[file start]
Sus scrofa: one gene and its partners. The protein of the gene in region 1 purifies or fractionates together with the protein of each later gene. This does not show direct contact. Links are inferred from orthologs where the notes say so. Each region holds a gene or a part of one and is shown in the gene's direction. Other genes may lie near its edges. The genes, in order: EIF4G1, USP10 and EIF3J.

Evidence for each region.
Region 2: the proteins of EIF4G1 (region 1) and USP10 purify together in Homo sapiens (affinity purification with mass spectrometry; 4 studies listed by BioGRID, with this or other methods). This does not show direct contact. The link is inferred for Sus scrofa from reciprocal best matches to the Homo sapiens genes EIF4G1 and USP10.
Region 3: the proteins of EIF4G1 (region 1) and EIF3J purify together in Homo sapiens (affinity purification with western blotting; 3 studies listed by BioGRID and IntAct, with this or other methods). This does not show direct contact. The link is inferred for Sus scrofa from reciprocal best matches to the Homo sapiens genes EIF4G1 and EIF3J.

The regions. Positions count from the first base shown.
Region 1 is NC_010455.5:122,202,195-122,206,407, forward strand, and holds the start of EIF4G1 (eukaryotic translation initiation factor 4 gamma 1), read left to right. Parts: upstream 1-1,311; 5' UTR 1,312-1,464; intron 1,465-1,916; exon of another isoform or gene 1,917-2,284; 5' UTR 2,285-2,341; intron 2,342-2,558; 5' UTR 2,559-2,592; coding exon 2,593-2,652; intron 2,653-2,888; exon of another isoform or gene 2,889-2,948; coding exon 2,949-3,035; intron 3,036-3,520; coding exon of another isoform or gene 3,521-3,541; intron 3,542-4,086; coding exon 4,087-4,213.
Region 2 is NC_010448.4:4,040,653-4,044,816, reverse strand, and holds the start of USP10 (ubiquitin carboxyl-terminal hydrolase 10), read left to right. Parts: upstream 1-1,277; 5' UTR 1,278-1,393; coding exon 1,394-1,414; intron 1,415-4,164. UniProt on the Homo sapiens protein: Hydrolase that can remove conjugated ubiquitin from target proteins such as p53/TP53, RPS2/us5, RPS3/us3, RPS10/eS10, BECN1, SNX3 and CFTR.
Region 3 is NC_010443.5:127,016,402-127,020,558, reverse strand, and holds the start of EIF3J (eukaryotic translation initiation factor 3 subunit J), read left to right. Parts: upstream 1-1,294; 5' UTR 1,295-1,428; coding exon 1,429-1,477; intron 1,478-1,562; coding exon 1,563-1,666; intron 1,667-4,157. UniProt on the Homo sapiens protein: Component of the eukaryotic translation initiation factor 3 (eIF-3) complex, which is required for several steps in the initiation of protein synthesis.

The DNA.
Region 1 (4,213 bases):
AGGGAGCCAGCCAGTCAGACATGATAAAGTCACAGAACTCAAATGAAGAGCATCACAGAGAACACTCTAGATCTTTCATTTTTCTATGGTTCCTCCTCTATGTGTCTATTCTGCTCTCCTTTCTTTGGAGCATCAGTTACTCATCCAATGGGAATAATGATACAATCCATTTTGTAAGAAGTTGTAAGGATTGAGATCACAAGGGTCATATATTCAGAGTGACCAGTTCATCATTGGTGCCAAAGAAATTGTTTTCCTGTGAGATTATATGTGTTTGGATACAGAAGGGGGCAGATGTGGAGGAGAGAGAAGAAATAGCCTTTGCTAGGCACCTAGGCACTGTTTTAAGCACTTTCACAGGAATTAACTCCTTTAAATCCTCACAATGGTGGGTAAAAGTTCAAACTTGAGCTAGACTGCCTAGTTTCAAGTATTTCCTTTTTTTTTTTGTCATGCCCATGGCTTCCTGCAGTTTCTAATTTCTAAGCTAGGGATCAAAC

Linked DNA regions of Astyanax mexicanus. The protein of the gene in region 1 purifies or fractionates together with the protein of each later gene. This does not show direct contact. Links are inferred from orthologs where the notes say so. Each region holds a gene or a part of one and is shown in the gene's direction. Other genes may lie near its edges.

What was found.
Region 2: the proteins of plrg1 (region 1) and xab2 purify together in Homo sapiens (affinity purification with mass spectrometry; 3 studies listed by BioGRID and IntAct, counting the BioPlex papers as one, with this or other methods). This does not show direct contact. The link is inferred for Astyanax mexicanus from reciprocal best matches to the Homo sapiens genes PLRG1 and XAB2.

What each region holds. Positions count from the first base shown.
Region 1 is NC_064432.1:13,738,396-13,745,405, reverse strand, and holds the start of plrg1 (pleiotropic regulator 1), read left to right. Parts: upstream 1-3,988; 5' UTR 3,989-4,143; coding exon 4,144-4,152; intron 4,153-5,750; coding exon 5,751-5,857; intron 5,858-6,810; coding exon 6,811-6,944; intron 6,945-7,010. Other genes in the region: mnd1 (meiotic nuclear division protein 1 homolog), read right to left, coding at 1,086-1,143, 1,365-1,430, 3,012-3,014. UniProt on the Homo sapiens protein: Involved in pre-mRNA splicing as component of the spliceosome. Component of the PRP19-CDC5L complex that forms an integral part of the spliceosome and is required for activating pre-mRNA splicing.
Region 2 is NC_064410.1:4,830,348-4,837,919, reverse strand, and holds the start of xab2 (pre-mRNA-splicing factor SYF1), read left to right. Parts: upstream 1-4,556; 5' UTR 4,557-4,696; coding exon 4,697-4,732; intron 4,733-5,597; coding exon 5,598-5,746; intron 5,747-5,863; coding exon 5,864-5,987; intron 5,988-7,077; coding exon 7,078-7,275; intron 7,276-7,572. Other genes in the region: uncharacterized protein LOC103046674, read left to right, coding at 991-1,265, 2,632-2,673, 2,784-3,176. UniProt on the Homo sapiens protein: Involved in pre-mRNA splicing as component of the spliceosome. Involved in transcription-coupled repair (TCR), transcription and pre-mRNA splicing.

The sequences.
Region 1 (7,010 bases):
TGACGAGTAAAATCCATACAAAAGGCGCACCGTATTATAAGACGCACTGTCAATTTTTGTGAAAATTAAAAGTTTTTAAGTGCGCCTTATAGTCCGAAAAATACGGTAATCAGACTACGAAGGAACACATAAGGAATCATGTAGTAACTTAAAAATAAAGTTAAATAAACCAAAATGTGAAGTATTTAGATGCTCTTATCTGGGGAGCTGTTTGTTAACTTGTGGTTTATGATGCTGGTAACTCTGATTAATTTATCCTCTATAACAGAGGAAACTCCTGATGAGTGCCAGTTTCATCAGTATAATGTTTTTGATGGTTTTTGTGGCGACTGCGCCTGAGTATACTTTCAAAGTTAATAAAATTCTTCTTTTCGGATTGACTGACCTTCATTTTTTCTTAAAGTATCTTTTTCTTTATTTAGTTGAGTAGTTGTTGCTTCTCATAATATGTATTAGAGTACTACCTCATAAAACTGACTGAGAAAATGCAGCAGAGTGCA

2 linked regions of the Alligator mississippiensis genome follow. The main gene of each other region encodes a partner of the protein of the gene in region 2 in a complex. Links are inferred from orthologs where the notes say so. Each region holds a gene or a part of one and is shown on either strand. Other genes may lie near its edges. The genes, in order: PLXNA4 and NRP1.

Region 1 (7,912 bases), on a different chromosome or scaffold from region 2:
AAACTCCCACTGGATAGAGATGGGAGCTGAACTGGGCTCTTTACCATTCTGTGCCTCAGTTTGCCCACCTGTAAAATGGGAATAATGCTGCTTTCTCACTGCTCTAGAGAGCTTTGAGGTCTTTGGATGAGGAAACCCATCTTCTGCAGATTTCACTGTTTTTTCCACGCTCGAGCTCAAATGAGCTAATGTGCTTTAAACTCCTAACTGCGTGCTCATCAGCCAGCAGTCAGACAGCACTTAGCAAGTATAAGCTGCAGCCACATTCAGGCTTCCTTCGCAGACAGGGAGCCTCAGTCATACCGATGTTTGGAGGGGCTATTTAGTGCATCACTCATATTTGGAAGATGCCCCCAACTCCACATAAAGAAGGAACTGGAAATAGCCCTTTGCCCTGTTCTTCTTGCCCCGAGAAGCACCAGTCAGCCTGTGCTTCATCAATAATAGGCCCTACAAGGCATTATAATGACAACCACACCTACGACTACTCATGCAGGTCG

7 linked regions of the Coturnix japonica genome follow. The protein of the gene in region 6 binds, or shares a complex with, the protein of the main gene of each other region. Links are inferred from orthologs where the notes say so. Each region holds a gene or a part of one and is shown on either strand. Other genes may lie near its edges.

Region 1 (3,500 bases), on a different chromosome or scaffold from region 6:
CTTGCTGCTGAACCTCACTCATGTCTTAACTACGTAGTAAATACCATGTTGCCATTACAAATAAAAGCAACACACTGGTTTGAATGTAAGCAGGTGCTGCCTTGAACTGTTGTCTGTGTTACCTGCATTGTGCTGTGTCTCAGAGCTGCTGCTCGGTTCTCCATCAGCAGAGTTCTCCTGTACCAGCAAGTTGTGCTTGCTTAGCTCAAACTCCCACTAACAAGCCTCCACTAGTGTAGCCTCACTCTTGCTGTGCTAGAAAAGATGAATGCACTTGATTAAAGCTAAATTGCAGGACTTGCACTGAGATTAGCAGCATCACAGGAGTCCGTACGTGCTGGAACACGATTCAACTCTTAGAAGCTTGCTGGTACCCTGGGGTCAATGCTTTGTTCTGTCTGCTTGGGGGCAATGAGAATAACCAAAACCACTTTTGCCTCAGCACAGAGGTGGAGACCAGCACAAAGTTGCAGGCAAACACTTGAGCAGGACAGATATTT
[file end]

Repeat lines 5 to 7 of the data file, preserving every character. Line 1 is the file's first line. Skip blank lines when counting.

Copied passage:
The regions. Positions count from the first base shown.
Region 1 is NC_010455.5:122,202,195-122,206,407, forward strand, and holds the start of EIF4G1 (eukaryotic translation initiation factor 4 gamma 1), read left to right. Parts: upstream 1-1,311; 5' UTR 1,312-1,464; intron 1,465-1,916; exon of another isoform or gene 1,917-2,284; 5' UTR 2,285-2,341; intron 2,342-2,558; 5' UTR 2,559-2,592; coding exon 2,593-2,652; intron 2,653-2,888; exon of another isoform or gene 2,889-2,948; coding exon 2,949-3,035; intron 3,036-3,520; coding exon of another isoform or gene 3,521-3,541; intron 3,542-4,086; coding exon 4,087-4,213.
Region 2 is NC_010448.4:4,040,653-4,044,816, reverse strand, and holds the start of USP10 (ubiquitin carboxyl-terminal hydrolase 10), read left to right. Parts: upstream 1-1,277; 5' UTR 1,278-1,393; coding exon 1,394-1,414; intron 1,415-4,164. UniProt on the Homo sapiens protein: Hydrolase that can remove conjugated ubiquitin from target proteins such as p53/TP53, RPS2/us5, RPS3/us3, RPS10/eS10, BECN1, SNX3 and CFTR.